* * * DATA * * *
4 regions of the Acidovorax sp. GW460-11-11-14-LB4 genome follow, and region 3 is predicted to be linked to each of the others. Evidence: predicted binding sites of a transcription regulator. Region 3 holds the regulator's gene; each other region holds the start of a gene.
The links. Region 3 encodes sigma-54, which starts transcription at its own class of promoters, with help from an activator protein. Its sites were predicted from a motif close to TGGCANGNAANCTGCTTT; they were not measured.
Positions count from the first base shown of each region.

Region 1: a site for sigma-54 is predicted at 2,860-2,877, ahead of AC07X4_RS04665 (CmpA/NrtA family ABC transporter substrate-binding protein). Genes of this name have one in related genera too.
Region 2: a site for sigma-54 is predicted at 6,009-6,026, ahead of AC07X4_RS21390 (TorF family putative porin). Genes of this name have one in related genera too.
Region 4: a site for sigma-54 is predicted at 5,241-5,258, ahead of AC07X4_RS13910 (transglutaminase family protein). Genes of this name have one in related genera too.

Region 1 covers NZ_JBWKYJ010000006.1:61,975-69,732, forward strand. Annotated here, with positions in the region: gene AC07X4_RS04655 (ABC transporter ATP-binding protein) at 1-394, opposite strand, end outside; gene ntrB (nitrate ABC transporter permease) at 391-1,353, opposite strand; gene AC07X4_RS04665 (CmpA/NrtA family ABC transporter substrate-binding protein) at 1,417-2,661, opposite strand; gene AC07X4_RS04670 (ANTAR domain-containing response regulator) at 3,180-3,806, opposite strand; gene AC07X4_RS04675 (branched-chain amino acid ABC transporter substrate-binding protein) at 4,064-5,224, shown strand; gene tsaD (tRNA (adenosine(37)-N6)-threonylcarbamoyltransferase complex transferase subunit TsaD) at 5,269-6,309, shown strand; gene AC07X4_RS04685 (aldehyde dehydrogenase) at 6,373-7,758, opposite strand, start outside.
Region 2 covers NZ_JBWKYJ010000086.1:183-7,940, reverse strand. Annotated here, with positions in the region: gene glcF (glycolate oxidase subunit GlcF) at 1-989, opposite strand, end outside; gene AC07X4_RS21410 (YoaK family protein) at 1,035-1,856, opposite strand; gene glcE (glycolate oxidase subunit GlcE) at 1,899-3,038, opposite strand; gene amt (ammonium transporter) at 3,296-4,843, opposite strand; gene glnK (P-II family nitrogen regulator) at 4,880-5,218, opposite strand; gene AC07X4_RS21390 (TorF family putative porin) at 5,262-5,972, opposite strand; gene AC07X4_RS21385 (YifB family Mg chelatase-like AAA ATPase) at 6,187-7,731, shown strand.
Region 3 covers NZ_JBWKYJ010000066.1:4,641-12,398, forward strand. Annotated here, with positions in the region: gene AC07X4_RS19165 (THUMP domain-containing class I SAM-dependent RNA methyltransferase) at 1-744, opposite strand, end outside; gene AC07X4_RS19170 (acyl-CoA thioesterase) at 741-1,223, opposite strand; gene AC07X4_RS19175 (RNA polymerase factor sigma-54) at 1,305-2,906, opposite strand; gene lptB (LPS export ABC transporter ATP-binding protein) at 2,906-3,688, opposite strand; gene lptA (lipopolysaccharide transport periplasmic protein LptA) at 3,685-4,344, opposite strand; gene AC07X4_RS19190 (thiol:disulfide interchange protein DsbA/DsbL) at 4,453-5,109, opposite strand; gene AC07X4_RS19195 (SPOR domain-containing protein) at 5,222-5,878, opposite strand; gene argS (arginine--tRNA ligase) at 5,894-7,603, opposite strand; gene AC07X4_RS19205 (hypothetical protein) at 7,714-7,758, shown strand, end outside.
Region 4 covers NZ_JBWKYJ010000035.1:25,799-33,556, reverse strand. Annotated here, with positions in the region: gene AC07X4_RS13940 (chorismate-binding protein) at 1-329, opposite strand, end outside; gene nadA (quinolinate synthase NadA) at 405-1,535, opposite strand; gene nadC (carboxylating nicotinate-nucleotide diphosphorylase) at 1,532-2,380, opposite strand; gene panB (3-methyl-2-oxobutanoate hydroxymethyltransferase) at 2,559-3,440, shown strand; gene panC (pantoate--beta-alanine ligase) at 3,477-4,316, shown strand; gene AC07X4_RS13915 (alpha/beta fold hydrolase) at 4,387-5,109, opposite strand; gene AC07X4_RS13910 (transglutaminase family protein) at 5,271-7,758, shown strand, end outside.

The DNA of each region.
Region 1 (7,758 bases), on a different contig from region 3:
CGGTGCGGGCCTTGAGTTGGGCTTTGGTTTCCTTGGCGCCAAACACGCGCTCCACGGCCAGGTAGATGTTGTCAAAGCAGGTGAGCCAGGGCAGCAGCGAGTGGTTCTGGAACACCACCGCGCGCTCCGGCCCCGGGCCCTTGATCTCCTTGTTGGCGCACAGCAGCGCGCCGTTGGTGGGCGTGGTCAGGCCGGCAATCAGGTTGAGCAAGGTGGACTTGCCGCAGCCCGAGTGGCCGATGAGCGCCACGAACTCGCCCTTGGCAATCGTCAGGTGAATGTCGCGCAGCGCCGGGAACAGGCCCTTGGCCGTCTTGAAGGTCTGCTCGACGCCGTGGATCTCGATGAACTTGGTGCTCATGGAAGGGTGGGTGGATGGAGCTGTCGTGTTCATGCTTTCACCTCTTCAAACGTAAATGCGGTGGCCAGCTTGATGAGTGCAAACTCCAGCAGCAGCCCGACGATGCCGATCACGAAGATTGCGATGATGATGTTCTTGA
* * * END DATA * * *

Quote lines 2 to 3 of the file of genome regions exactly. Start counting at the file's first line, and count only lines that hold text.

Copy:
The links. Region 3 encodes sigma-54, which starts transcription at its own class of promoters, with help from an activator protein. Its sites were predicted from a motif close to TGGCANGNAANCTGCTTT; they were not measured.
Positions count from the first base shown of each region.